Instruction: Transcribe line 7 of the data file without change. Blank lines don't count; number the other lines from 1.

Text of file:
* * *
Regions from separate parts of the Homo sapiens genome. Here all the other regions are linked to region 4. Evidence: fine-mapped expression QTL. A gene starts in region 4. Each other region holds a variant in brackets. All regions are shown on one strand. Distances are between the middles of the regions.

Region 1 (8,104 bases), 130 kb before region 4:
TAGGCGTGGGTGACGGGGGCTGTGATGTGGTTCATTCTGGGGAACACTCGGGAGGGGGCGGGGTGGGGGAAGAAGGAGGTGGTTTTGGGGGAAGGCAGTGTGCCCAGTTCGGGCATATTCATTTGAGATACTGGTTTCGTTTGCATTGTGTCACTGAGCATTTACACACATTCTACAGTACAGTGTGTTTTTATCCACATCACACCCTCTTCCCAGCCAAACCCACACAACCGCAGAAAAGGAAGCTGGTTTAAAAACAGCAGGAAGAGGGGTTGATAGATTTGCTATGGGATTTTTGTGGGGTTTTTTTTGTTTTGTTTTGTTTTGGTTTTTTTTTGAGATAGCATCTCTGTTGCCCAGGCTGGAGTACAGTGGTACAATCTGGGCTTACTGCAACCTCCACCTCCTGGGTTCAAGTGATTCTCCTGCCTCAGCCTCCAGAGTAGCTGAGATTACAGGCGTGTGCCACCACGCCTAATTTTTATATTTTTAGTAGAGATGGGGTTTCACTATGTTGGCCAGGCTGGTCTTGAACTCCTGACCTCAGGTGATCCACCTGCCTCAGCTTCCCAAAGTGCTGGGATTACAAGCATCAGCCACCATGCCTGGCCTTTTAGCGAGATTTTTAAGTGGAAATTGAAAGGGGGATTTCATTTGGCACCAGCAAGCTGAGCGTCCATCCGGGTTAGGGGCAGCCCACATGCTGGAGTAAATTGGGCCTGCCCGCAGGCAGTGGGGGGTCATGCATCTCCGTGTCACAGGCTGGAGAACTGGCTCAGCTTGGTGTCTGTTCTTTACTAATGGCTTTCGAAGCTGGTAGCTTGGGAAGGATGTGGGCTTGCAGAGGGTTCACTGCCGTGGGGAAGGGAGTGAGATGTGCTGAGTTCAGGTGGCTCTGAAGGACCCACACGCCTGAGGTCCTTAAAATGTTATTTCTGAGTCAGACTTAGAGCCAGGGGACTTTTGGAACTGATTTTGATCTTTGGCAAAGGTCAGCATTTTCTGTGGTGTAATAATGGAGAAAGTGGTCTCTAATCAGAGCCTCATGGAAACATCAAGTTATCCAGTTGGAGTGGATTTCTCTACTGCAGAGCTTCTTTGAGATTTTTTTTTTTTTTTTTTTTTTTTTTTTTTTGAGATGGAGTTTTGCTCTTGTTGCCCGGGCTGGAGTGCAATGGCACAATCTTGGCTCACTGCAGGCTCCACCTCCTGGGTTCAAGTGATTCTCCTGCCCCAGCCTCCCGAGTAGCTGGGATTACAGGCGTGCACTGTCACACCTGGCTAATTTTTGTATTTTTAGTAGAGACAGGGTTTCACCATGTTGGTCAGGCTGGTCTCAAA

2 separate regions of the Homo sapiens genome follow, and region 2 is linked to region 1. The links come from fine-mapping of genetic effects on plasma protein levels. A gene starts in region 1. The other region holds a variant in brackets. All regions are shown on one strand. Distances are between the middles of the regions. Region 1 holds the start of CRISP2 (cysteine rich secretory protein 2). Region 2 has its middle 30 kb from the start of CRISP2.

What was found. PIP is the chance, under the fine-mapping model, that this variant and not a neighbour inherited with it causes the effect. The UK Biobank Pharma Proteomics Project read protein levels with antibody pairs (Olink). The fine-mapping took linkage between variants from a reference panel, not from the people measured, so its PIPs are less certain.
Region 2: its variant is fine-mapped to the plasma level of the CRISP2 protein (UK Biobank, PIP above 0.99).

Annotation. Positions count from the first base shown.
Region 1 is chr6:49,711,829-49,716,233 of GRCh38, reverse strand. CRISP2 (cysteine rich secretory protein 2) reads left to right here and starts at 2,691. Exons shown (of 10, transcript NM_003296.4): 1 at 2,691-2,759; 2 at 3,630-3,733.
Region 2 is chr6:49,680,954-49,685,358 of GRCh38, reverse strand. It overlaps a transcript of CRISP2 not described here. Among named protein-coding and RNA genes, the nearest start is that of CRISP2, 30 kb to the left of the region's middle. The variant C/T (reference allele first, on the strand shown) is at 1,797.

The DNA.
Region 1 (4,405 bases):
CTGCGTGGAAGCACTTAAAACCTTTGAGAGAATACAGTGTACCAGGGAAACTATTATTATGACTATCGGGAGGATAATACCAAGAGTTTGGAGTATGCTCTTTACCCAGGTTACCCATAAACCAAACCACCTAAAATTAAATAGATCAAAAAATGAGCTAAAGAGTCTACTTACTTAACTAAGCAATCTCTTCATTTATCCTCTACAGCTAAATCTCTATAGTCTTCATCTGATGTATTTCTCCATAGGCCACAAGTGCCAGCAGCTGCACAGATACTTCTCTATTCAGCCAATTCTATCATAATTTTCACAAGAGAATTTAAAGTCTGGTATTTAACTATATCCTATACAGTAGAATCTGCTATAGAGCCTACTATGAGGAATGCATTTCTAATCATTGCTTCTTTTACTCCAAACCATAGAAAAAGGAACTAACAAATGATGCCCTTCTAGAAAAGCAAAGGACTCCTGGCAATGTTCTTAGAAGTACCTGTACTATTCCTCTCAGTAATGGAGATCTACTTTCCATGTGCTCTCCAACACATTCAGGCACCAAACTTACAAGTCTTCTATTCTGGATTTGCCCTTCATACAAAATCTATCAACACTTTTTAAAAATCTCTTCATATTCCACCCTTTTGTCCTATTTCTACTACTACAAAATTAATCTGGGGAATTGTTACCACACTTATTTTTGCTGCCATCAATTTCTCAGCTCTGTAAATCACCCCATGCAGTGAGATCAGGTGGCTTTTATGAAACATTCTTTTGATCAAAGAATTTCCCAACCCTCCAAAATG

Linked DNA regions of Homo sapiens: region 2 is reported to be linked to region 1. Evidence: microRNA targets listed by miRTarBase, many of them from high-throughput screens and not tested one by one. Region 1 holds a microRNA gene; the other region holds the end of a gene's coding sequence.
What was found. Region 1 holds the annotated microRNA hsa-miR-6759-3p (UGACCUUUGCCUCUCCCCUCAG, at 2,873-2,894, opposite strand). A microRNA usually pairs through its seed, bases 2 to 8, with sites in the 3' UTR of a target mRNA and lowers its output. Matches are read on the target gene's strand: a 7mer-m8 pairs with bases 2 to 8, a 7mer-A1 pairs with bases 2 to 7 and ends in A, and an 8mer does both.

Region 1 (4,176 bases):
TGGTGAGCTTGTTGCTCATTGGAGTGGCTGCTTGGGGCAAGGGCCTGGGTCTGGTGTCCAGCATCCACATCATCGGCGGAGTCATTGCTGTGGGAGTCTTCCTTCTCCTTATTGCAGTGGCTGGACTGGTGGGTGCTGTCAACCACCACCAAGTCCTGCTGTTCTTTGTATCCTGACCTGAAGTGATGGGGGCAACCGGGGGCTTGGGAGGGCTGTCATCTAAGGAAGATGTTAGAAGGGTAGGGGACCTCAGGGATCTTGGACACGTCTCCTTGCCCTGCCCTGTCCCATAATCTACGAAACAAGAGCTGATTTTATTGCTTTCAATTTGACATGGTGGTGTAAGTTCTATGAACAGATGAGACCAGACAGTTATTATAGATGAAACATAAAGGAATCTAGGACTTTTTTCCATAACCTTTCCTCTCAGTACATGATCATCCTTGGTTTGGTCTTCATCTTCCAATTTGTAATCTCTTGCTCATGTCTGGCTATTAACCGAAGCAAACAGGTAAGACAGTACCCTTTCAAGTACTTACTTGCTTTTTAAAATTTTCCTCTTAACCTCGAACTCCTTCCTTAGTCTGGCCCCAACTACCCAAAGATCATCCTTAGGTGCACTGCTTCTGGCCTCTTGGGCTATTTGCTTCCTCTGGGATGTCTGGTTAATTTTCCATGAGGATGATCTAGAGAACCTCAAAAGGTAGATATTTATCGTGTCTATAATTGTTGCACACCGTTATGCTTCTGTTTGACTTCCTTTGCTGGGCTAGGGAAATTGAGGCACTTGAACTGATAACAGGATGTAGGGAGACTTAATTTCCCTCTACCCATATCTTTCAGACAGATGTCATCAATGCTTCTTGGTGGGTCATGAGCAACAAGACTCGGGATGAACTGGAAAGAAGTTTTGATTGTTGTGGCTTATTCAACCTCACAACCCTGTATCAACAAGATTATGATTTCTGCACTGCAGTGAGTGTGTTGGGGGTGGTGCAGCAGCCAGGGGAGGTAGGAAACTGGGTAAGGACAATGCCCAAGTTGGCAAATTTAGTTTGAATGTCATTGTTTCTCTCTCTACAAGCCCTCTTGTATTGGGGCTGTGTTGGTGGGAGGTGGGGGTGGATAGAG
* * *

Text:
Annotation. Positions count from the first base shown.